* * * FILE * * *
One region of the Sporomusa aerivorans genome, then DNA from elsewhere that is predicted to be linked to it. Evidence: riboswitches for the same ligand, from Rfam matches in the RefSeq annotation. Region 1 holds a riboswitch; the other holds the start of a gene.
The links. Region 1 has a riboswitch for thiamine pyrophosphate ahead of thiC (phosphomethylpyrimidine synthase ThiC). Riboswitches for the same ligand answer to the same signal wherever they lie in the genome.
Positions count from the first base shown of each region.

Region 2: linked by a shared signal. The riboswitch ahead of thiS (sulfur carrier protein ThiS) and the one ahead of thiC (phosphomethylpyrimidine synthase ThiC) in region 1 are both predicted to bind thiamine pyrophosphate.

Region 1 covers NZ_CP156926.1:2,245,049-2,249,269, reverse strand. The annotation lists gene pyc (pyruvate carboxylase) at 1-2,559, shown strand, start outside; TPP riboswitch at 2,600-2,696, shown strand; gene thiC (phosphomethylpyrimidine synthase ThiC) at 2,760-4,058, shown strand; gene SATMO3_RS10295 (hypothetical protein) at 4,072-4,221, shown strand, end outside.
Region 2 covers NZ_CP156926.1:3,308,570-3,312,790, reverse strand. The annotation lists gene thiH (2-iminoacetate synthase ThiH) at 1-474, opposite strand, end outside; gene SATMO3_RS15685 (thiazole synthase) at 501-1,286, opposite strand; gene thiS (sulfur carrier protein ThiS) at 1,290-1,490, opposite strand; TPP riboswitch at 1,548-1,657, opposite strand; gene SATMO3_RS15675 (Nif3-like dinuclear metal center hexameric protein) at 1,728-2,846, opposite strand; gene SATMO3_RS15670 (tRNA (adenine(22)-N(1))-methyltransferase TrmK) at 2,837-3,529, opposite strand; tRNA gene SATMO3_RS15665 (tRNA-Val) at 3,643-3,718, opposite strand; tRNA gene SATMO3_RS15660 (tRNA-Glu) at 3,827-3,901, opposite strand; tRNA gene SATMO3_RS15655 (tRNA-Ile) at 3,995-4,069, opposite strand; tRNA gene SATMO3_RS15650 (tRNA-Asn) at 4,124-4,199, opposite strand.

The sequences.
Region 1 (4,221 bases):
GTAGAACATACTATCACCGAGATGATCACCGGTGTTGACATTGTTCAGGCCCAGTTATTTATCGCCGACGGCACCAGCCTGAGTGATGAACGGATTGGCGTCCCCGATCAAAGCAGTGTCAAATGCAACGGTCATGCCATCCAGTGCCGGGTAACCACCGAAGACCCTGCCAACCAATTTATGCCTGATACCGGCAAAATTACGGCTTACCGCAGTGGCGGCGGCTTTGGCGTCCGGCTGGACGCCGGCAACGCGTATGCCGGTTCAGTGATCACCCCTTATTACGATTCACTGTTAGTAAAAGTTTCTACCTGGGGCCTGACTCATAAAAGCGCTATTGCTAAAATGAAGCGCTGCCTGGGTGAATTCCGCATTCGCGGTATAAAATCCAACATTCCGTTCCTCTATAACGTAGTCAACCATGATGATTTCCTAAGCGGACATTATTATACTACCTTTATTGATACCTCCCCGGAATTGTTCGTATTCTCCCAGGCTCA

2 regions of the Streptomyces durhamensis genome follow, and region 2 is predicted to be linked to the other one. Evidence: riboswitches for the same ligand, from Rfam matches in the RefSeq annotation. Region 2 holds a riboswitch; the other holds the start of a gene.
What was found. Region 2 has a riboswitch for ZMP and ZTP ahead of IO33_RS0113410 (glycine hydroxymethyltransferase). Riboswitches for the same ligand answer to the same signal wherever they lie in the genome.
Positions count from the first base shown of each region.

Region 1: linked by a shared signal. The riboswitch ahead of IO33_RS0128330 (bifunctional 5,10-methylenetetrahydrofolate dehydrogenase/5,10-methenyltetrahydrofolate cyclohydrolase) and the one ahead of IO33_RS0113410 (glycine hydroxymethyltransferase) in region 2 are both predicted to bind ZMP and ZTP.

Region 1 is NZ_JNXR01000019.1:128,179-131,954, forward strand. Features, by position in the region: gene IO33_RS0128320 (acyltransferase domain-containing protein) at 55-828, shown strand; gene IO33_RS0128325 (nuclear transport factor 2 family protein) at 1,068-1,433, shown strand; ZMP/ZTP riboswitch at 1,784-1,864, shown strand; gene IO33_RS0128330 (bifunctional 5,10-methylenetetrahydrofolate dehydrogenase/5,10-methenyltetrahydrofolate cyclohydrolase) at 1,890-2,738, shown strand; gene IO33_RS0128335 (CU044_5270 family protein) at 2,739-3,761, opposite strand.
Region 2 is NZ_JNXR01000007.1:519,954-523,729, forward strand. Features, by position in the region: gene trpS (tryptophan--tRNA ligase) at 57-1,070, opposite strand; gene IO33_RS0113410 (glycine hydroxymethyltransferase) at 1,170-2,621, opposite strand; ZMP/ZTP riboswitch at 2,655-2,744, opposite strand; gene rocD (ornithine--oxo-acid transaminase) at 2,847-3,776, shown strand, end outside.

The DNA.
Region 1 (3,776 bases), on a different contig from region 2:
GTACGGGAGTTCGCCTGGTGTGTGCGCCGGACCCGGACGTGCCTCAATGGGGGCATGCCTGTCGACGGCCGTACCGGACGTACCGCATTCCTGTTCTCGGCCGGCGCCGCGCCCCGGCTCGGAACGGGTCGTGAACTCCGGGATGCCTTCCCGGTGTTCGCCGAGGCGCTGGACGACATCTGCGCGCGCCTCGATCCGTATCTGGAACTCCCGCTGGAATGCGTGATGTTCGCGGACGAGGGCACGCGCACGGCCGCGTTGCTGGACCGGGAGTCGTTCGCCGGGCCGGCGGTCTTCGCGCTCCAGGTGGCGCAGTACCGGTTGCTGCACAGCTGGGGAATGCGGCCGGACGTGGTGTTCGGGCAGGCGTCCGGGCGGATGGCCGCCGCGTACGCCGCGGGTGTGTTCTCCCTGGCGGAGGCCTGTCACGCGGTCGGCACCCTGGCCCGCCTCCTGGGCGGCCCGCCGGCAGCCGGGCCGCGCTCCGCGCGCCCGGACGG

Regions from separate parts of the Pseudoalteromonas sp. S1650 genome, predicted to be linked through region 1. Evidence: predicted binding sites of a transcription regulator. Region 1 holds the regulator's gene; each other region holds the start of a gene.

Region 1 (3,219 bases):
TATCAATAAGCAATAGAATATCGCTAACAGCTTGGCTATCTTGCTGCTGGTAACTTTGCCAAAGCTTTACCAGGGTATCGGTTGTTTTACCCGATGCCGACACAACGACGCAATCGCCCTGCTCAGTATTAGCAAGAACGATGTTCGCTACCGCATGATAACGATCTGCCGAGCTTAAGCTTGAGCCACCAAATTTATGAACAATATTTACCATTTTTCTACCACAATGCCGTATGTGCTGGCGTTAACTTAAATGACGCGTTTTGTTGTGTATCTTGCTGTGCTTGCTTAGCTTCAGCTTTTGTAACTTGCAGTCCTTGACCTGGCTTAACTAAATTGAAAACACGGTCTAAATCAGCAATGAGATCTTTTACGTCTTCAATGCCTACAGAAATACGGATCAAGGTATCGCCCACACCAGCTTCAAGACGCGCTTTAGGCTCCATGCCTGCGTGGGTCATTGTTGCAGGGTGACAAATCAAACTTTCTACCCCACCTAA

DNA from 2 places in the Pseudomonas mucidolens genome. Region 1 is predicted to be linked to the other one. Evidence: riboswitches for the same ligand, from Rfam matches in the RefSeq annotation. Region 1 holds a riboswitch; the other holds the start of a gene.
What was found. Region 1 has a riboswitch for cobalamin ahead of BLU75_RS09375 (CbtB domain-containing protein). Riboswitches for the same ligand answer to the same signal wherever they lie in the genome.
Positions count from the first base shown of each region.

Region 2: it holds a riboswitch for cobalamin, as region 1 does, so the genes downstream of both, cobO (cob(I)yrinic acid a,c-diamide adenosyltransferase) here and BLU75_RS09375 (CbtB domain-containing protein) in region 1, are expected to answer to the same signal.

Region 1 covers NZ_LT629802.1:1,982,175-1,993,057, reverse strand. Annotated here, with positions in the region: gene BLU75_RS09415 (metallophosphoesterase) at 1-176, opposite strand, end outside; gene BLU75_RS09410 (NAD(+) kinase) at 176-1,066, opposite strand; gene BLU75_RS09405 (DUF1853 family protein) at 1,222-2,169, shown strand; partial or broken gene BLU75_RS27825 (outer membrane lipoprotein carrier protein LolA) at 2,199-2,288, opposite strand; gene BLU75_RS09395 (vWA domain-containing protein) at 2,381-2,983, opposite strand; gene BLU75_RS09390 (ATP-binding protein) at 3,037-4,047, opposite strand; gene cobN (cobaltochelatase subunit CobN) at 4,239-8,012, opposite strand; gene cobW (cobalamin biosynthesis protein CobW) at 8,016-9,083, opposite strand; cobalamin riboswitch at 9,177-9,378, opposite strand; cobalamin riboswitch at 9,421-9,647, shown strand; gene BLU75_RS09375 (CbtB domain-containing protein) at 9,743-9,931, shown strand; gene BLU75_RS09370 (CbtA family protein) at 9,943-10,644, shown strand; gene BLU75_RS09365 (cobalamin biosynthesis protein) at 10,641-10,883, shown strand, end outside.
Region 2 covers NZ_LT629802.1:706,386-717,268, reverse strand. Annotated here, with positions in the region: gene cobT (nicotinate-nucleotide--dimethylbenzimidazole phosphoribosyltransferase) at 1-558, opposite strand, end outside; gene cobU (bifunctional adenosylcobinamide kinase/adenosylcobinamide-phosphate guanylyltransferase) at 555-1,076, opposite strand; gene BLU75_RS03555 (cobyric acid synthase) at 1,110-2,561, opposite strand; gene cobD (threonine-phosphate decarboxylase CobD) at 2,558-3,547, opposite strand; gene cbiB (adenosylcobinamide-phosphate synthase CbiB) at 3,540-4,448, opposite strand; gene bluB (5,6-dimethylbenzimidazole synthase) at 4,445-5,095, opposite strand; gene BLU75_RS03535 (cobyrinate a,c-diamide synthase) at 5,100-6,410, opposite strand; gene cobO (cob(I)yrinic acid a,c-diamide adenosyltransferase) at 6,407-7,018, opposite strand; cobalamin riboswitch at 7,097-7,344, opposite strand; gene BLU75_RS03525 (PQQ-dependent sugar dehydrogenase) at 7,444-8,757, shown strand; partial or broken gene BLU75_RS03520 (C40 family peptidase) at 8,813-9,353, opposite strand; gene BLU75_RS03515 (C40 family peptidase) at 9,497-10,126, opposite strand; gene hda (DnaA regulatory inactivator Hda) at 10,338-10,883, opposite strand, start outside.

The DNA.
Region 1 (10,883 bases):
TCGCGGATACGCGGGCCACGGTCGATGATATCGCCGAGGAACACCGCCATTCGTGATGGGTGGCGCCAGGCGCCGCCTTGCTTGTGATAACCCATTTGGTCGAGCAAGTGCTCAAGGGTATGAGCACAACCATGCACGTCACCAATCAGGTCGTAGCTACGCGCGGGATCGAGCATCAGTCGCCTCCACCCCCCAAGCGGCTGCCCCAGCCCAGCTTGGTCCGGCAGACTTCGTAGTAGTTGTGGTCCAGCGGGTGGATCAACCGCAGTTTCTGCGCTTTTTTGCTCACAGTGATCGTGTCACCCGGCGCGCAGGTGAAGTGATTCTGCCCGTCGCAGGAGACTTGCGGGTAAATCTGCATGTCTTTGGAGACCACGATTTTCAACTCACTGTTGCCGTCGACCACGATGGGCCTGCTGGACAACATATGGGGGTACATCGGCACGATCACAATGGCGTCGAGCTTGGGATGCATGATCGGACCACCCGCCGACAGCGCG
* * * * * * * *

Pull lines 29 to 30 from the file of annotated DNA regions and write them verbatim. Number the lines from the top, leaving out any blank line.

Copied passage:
Region 1 (10,883 bases):
TCGCGGATACGCGGGCCACGGTCGATGATATCGCCGAGGAACACCGCCATTCGTGATGGGTGGCGCCAGGCGCCGCCTTGCTTGTGATAACCCATTTGGTCGAGCAAGTGCTCAAGGGTATGAGCACAACCATGCACGTCACCAATCAGGTCGTAGCTACGCGCGGGATCGAGCATCAGTCGCCTCCACCCCCCAAGCGGCTGCCCCAGCCCAGCTTGGTCCGGCAGACTTCGTAGTAGTTGTGGTCCAGCGGGTGGATCAACCGCAGTTTCTGCGCTTTTTTGCTCACAGTGATCGTGTCACCCGGCGCGCAGGTGAAGTGATTCTGCCCGTCGCAGGAGACTTGCGGGTAAATCTGCATGTCTTTGGAGACCACGATTTTCAACTCACTGTTGCCGTCGACCACGATGGGCCTGCTGGACAACATATGGGGGTACATCGGCACGATCACAATGGCGTCGAGCTTGGGATGCATGATCGGACCACCCGCCGACAGCGCG